The Acting Chief Justice of the Federal Court of Canada in a recent decision expressed concern over the absence of a definition for the term “management” in the eligibility criteria for investor class immigrants in either the Immigration and Refugee Protection Regulations (IRPR) or the Immigration Manual (IM). Without guidance on this point, the judge noted, immigration officers may potentially make arbitrary and differing decisions on the same facts.
Under the IRPR (subsection 88(1)), in order to be considered an investor, an applicant must have business experience in either the management of a qualifying business or the management of at least five full-time employees in a business. While the IRPR defines the terms “investor” and “business experience”, it does not define the term “management”. The Immigration Manual is similarly silent on this question, breaking down “business experience” into three criteria: qualifying business; time; and role (see IM, OP 9 – Investors at s 8.2). The first two criteria are described in greater detail in sections 8.3 and 8.5, but the Manual provides no guidance on the “role” criteria.
“Without providing any guidance on this point,” the judge wrote, “immigration officers are left to determine on their own the necessary responsibilities fitting the ‘management’ requirement. This has the potential to lead to arbitrary and differing decisions on the same set of facts, especially given the shared meanings of terms such as ‘managing’ and ‘supervising’ and the potential difficulties of translating business terms from one language to another.”
The Chief Justice nevertheless upheld the immigration officer’s decision in this case, agreeing that the applicant had failed to prove that she possessed the necessary management experience for eligibility in the investor class. While the applicant claimed that she supervised employees and production in her husband’s business, at her interview she acknowledged she had no responsibility in managing the company’s finances, no contact with clients or suppliers, and no independent decision-making authority in organizing production or hiring employees. Further, she confirmed that other individuals were in charge of managing staff and production procedures.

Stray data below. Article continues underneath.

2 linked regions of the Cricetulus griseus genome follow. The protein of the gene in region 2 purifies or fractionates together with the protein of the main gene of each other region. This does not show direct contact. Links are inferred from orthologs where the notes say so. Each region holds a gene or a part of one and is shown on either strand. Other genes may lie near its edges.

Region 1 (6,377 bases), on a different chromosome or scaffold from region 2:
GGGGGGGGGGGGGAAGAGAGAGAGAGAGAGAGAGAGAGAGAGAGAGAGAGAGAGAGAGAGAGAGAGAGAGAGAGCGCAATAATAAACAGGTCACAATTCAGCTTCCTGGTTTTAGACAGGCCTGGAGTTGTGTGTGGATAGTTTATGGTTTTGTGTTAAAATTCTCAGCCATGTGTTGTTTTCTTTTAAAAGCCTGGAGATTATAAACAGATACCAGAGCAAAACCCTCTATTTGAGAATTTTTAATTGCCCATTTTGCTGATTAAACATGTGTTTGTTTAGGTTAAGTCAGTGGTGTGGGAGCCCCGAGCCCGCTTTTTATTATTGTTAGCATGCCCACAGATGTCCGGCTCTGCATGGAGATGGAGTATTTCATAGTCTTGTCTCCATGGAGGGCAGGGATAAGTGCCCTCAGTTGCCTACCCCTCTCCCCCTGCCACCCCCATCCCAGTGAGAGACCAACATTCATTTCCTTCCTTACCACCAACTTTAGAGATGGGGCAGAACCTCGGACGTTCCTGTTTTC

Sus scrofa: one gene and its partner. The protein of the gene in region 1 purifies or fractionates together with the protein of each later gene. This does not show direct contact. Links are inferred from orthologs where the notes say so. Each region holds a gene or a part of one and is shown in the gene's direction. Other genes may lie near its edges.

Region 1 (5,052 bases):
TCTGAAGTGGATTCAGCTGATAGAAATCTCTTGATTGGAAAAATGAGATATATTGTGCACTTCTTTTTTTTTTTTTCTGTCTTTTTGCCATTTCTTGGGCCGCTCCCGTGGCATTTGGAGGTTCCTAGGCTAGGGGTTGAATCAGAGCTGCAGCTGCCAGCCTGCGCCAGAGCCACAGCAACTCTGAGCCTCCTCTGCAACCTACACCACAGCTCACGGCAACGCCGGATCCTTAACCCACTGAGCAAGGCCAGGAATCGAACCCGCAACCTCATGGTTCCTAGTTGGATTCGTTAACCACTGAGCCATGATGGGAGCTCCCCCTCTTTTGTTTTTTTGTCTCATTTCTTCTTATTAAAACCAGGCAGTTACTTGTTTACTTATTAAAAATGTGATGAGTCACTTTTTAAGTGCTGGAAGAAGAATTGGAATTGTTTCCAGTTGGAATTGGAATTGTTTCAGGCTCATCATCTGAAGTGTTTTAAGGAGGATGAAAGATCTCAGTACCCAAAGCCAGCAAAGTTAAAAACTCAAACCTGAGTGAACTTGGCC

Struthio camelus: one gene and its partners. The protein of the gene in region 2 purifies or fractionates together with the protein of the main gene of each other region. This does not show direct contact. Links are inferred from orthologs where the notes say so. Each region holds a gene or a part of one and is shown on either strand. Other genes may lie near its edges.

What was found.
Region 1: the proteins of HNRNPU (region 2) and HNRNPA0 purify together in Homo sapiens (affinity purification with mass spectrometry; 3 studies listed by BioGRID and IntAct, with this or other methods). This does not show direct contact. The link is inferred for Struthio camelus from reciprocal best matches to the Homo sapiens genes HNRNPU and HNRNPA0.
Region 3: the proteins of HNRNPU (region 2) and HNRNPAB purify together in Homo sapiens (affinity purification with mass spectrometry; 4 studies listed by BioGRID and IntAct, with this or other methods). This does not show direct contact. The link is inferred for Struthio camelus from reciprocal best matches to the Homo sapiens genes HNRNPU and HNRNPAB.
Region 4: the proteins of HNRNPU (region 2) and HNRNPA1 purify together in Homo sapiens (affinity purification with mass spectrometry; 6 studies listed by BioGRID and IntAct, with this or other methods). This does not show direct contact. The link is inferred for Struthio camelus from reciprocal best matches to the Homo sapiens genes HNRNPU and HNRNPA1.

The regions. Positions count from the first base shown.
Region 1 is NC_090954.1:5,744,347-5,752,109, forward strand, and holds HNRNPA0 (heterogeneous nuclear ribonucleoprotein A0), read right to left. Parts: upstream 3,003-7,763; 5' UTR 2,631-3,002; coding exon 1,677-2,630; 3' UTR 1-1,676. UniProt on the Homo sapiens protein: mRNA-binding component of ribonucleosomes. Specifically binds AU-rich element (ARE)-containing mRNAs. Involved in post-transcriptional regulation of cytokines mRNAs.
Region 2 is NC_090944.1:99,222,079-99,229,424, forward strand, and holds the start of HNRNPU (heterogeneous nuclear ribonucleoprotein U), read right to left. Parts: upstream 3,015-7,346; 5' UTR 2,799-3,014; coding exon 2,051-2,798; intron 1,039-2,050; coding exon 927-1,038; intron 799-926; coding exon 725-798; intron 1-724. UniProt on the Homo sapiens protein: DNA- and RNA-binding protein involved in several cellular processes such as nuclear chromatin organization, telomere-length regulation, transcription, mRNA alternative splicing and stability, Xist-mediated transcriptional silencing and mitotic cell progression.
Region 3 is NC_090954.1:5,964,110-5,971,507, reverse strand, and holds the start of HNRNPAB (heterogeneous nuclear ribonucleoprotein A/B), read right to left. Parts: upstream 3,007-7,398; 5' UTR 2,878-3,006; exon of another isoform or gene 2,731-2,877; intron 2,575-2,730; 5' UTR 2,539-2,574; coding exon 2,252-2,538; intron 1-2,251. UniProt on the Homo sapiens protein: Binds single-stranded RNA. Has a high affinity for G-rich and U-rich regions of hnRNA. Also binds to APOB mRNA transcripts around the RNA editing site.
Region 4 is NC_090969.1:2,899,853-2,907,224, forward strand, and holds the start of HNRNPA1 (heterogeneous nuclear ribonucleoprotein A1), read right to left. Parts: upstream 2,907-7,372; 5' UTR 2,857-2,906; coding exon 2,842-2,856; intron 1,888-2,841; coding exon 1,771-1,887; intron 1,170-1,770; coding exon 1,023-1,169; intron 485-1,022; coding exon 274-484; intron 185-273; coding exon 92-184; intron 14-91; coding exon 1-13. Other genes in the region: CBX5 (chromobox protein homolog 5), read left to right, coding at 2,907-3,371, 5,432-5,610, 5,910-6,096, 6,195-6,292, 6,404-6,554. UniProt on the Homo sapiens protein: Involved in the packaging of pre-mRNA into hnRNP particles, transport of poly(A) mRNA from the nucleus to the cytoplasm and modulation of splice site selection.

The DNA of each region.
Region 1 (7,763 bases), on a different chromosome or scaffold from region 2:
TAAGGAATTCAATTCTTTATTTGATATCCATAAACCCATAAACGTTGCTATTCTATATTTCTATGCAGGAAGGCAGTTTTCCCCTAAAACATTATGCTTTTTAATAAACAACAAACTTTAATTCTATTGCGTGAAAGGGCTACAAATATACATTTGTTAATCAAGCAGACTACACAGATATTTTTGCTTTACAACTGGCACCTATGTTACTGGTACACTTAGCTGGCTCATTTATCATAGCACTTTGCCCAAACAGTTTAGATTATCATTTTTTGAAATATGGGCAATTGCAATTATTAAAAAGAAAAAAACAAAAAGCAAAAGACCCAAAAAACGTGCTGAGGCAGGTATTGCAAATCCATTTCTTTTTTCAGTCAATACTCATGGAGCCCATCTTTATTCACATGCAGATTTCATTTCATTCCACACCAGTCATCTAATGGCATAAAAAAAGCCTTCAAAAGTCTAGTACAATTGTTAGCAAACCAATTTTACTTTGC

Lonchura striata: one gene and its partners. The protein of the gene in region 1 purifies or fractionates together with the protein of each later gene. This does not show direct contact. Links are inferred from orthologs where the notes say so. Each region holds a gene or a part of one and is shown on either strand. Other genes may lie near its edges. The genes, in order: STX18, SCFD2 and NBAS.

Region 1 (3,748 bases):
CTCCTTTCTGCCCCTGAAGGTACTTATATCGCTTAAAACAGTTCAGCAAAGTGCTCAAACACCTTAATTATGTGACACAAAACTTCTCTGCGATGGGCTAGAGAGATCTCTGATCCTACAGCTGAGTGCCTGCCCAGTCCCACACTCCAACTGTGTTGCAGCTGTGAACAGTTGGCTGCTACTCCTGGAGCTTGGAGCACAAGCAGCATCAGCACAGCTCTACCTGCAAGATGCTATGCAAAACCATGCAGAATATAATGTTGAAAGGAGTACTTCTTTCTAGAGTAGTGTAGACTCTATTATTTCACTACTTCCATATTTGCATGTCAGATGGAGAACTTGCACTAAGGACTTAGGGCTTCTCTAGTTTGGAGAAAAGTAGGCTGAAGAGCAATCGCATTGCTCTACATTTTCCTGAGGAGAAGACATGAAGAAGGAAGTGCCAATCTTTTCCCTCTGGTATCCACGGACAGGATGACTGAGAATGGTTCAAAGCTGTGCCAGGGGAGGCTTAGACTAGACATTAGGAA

The Court moreover held that the applicant had been given ample opportunity over the course of her interview to describe her management experience. In the circumstances, “there was no additional obligation for the officer to clarify the application, reach out and make the applicant’s case, apprise the applicant of her concerns relating to whether the requirements set out in the legislation have been met, or to provide the applicant with a ‘running-score’ at every step of the application process”.
For further information on the Federal Court’s ruling in this case (Baloul v. Canada (Minister of Citizenship and Immigration), 2011 FC 1151) or on the requirements and process in applying for permanent residency in the investor category, please contact the immigration law specialists at Green and Spiegel LLP.
Please note that Citizenship and Immigration Canada’s annual cap of 700 applications in the investor category was reached shortly after it was introduced on July 1, 2011.